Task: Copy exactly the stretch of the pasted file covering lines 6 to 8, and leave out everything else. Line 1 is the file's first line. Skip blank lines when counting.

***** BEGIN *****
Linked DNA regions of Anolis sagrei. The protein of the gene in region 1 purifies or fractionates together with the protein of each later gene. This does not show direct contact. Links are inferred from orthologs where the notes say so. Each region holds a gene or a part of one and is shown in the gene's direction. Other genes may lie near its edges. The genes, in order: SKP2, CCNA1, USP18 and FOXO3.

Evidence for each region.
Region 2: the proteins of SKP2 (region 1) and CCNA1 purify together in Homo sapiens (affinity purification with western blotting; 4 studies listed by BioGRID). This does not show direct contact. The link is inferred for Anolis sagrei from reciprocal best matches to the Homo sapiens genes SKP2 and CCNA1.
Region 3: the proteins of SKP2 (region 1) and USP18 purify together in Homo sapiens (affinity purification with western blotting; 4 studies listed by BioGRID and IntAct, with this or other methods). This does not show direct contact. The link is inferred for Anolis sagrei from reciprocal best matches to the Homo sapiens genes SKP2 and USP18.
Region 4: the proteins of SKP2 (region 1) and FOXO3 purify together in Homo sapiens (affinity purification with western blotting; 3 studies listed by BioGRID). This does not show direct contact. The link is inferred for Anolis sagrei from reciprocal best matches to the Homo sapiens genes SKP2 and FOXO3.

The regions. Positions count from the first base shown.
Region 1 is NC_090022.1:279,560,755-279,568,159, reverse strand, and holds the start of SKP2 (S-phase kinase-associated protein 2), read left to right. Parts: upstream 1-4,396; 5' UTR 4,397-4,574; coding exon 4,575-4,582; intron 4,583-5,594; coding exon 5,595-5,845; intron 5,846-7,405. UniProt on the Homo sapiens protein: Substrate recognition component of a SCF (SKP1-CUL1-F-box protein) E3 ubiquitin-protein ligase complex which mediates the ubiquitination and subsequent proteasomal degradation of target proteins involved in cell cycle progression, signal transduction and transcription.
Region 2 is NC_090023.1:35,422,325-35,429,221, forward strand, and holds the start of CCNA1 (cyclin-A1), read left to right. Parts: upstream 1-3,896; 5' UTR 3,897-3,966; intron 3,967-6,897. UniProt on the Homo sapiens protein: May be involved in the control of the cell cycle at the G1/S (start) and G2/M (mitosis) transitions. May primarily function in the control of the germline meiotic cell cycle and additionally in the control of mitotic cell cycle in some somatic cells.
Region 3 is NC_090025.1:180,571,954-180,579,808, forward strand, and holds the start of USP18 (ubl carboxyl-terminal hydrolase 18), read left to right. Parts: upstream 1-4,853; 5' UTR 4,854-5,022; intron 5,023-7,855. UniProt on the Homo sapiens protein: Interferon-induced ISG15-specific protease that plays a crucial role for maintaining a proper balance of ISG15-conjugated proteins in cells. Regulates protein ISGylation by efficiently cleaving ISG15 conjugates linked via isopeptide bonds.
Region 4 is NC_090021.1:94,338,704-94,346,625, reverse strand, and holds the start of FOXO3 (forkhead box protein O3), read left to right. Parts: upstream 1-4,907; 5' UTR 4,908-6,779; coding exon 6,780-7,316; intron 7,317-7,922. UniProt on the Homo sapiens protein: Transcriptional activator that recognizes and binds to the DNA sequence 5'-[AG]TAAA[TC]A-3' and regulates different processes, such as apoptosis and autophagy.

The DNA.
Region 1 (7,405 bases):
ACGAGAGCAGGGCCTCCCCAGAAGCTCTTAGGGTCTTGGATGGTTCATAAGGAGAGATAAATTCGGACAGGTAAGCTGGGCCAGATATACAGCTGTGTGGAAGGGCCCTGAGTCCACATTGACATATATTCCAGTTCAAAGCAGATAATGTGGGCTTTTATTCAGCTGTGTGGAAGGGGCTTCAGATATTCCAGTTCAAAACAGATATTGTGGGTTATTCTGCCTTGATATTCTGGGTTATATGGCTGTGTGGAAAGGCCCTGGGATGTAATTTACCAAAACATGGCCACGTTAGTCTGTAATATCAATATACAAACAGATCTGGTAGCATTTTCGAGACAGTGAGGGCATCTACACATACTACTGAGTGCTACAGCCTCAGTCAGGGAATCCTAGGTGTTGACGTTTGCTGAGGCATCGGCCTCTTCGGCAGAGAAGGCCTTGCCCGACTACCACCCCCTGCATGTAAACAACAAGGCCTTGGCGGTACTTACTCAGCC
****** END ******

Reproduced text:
The regions. Positions count from the first base shown.
Region 1 is NC_090022.1:279,560,755-279,568,159, reverse strand, and holds the start of SKP2 (S-phase kinase-associated protein 2), read left to right. Parts: upstream 1-4,396; 5' UTR 4,397-4,574; coding exon 4,575-4,582; intron 4,583-5,594; coding exon 5,595-5,845; intron 5,846-7,405. UniProt on the Homo sapiens protein: Substrate recognition component of a SCF (SKP1-CUL1-F-box protein) E3 ubiquitin-protein ligase complex which mediates the ubiquitination and subsequent proteasomal degradation of target proteins involved in cell cycle progression, signal transduction and transcription.
Region 2 is NC_090023.1:35,422,325-35,429,221, forward strand, and holds the start of CCNA1 (cyclin-A1), read left to right. Parts: upstream 1-3,896; 5' UTR 3,897-3,966; intron 3,967-6,897. UniProt on the Homo sapiens protein: May be involved in the control of the cell cycle at the G1/S (start) and G2/M (mitosis) transitions. May primarily function in the control of the germline meiotic cell cycle and additionally in the control of mitotic cell cycle in some somatic cells.